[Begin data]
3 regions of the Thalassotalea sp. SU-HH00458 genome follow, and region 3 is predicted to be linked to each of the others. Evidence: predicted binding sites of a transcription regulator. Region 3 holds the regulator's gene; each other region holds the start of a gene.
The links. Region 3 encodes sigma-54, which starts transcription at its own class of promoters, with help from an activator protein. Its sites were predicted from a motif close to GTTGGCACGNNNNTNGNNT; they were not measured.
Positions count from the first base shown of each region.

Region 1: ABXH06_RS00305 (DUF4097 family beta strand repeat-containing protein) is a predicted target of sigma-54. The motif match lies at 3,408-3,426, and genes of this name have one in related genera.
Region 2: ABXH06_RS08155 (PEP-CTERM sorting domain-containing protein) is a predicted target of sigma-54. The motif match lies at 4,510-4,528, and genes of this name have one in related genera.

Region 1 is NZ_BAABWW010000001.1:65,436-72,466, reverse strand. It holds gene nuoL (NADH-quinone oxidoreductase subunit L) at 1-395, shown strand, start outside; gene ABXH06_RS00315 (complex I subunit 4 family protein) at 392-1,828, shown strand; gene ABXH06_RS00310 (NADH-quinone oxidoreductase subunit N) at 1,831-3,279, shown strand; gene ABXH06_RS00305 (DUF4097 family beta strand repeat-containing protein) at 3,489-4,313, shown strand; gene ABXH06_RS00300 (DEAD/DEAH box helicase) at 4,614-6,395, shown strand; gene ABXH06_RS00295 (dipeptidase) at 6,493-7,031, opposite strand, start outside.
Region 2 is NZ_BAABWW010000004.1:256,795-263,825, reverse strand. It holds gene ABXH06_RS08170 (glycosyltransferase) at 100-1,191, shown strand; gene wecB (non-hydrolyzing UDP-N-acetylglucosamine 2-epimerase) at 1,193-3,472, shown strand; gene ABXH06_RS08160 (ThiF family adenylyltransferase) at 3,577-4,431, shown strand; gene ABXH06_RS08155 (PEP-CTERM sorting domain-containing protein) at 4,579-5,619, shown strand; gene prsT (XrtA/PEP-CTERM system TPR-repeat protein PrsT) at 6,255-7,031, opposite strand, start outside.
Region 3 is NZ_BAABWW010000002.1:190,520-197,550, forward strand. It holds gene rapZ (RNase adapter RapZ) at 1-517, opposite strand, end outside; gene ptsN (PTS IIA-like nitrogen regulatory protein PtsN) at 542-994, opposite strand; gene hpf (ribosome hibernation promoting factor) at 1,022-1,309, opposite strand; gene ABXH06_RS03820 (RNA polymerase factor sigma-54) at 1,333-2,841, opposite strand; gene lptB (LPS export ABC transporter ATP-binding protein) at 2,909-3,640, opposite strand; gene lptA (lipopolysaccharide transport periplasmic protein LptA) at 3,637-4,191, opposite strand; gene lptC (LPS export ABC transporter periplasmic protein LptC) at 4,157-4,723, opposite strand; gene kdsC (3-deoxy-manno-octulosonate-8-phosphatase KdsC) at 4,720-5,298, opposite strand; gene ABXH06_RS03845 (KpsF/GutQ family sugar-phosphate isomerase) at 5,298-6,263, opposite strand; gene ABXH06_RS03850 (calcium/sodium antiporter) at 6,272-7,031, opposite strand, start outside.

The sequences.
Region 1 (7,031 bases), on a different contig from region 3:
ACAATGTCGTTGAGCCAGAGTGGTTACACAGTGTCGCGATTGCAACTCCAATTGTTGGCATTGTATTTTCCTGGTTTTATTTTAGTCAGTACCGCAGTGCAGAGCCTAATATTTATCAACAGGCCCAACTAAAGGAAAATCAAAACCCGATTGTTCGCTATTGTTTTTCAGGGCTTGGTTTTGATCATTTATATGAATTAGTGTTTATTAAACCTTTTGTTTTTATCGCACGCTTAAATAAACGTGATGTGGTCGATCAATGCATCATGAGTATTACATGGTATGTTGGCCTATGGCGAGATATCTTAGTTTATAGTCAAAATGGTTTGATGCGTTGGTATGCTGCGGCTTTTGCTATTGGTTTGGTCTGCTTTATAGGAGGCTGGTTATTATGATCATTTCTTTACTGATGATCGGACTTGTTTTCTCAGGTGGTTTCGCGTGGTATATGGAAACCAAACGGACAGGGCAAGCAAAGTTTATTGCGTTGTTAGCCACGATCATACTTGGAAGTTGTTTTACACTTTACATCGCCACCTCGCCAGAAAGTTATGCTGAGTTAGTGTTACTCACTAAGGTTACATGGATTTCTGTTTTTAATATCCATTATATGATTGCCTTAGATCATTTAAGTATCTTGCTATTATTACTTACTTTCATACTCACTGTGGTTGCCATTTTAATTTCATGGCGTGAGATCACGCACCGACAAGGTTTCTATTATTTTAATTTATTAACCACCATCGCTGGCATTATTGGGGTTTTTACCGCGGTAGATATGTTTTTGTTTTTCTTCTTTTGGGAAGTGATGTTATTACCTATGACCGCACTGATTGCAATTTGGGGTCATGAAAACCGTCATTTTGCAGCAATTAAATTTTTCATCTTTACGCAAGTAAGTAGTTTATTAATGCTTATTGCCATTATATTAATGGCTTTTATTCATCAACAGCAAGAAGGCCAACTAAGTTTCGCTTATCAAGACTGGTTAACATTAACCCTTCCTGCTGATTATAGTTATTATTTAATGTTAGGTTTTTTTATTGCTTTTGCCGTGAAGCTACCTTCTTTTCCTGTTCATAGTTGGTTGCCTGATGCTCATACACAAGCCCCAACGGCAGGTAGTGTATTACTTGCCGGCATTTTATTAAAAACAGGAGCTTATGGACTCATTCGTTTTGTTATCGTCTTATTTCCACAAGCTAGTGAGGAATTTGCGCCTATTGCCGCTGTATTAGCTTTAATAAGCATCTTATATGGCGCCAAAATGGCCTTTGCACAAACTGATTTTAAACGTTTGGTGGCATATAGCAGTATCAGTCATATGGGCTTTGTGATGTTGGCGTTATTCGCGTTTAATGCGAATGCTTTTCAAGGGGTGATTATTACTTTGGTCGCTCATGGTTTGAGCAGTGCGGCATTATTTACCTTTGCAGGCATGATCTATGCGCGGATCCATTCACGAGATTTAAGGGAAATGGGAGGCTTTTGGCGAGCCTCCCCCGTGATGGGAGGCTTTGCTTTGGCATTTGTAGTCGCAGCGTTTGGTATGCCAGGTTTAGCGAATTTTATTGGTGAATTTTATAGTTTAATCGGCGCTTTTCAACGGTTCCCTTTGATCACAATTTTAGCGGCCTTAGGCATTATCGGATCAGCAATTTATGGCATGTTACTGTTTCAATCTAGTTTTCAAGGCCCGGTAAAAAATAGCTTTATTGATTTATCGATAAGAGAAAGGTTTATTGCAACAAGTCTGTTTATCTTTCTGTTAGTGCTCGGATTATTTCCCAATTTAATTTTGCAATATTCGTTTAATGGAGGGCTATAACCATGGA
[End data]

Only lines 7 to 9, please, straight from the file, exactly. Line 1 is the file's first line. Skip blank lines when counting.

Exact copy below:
Region 2 is NZ_BAABWW010000004.1:256,795-263,825, reverse strand. It holds gene ABXH06_RS08170 (glycosyltransferase) at 100-1,191, shown strand; gene wecB (non-hydrolyzing UDP-N-acetylglucosamine 2-epimerase) at 1,193-3,472, shown strand; gene ABXH06_RS08160 (ThiF family adenylyltransferase) at 3,577-4,431, shown strand; gene ABXH06_RS08155 (PEP-CTERM sorting domain-containing protein) at 4,579-5,619, shown strand; gene prsT (XrtA/PEP-CTERM system TPR-repeat protein PrsT) at 6,255-7,031, opposite strand, start outside.
Region 3 is NZ_BAABWW010000002.1:190,520-197,550, forward strand. It holds gene rapZ (RNase adapter RapZ) at 1-517, opposite strand, end outside; gene ptsN (PTS IIA-like nitrogen regulatory protein PtsN) at 542-994, opposite strand; gene hpf (ribosome hibernation promoting factor) at 1,022-1,309, opposite strand; gene ABXH06_RS03820 (RNA polymerase factor sigma-54) at 1,333-2,841, opposite strand; gene lptB (LPS export ABC transporter ATP-binding protein) at 2,909-3,640, opposite strand; gene lptA (lipopolysaccharide transport periplasmic protein LptA) at 3,637-4,191, opposite strand; gene lptC (LPS export ABC transporter periplasmic protein LptC) at 4,157-4,723, opposite strand; gene kdsC (3-deoxy-manno-octulosonate-8-phosphatase KdsC) at 4,720-5,298, opposite strand; gene ABXH06_RS03845 (KpsF/GutQ family sugar-phosphate isomerase) at 5,298-6,263, opposite strand; gene ABXH06_RS03850 (calcium/sodium antiporter) at 6,272-7,031, opposite strand, start outside.

The sequences.